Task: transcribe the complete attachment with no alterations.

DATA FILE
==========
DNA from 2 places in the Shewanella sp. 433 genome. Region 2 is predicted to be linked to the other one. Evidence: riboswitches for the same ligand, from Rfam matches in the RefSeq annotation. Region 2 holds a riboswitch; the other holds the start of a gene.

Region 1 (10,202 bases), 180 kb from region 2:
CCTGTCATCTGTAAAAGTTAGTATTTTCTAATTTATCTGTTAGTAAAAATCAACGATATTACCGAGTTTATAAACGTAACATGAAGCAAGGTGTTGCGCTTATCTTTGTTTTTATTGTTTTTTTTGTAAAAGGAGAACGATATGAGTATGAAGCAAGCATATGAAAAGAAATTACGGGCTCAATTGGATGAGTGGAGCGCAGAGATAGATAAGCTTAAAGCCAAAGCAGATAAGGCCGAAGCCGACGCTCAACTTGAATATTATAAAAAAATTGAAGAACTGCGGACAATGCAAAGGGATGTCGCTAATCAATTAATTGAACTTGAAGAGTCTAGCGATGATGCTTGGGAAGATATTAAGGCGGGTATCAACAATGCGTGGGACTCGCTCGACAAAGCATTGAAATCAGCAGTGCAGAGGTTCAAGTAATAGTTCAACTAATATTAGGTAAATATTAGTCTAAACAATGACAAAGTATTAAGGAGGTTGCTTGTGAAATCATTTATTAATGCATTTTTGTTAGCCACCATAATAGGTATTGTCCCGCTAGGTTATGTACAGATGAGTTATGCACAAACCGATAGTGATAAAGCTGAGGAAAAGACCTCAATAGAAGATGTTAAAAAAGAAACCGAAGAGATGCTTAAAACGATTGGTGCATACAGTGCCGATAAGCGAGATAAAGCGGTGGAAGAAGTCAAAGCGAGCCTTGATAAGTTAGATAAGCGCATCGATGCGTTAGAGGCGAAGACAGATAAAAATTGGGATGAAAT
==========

DNA from 2 places in the Shewanella sp. 433 genome. Region 2 is predicted to be linked to the other one. Evidence: riboswitches for the same ligand, from Rfam matches in the RefSeq annotation. Region 2 holds a riboswitch; the other holds the start of a gene.

Region 1 (10,202 bases), 180 kb from region 2:
CCTGTCATCTGTAAAAGTTAGTATTTTCTAATTTATCTGTTAGTAAAAATCAACGATATTACCGAGTTTATAAACGTAACATGAAGCAAGGTGTTGCGCTTATCTTTGTTTTTATTGTTTTTTTTGTAAAAGGAGAACGATATGAGTATGAAGCAAGCATATGAAAAGAAATTACGGGCTCAATTGGATGAGTGGAGCGCAGAGATAGATAAGCTTAAAGCCAAAGCAGATAAGGCCGAAGCCGACGCTCAACTTGAATATTATAAAAAAATTGAAGAACTGCGGACAATGCAAAGGGATGTCGCTAATCAATTAATTGAACTTGAAGAGTCTAGCGATGATGCTTGGGAAGATATTAAGGCGGGTATCAACAATGCGTGGGACTCGCTCGACAAAGCATTGAAATCAGCAGTGCAGAGGTTCAAGTAATAGTTCAACTAATATTAGGTAAATATTAGTCTAAACAATGACAAAGTATTAAGGAGGTTGCTTGTGAAATCATTTATTAATGCATTTTTGTTAGCCACCATAATAGGTATTGTCCCGCTAGGTTATGTACAGATGAGTTATGCACAAACCGATAGTGATAAAGCTGAGGAAAAGACCTCAATAGAAGATGTTAAAAAAGAAACCGAAGAGATGCTTAAAACGATTGGTGCATACAGTGCCGATAAGCGAGATAAAGCGGTGGAAGAAGTCAAAGCGAGCCTTGATAAGTTAGATAAGCGCATCGATGCGTTAGAGGCGAAGACAGATAAAAATTGGGATGAAAT